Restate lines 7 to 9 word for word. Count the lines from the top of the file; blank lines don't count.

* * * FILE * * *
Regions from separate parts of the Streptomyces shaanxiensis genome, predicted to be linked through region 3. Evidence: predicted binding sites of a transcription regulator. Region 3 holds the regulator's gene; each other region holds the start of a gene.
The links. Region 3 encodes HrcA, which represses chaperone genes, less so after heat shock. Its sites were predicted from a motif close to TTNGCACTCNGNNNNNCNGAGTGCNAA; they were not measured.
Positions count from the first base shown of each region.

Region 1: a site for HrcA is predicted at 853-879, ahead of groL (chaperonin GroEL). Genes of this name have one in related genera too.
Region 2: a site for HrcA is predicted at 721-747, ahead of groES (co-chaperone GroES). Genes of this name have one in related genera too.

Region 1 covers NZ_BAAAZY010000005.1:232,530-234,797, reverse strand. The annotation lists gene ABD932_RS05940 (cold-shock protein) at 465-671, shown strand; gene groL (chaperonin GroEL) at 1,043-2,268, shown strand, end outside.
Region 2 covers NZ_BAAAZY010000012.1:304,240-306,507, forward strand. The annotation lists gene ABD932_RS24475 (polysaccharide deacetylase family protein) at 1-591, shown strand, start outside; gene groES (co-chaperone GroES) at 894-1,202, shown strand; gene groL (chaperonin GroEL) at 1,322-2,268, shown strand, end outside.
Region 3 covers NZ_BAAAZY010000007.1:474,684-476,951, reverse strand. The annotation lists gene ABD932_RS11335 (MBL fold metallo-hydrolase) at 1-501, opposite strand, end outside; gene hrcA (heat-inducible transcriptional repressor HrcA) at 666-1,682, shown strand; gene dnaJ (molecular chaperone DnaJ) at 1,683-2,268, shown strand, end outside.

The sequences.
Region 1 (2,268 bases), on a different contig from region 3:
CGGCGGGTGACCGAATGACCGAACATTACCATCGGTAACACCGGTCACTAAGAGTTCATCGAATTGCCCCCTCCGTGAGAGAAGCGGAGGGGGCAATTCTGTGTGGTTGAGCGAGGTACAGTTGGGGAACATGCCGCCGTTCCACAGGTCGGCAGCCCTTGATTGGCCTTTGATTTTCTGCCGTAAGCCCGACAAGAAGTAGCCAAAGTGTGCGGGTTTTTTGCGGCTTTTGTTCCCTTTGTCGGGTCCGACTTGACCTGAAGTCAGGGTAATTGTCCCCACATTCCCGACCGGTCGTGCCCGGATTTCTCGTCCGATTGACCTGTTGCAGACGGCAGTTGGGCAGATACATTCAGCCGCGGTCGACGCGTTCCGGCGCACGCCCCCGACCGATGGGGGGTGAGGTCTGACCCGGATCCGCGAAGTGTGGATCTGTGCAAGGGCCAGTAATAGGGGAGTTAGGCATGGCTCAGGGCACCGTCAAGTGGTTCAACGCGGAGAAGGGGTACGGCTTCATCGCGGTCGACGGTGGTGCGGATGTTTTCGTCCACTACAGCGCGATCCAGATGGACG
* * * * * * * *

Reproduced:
Region 2 covers NZ_BAAAZY010000012.1:304,240-306,507, forward strand. The annotation lists gene ABD932_RS24475 (polysaccharide deacetylase family protein) at 1-591, shown strand, start outside; gene groES (co-chaperone GroES) at 894-1,202, shown strand; gene groL (chaperonin GroEL) at 1,322-2,268, shown strand, end outside.
Region 3 covers NZ_BAAAZY010000007.1:474,684-476,951, reverse strand. The annotation lists gene ABD932_RS11335 (MBL fold metallo-hydrolase) at 1-501, opposite strand, end outside; gene hrcA (heat-inducible transcriptional repressor HrcA) at 666-1,682, shown strand; gene dnaJ (molecular chaperone DnaJ) at 1,683-2,268, shown strand, end outside.

The sequences.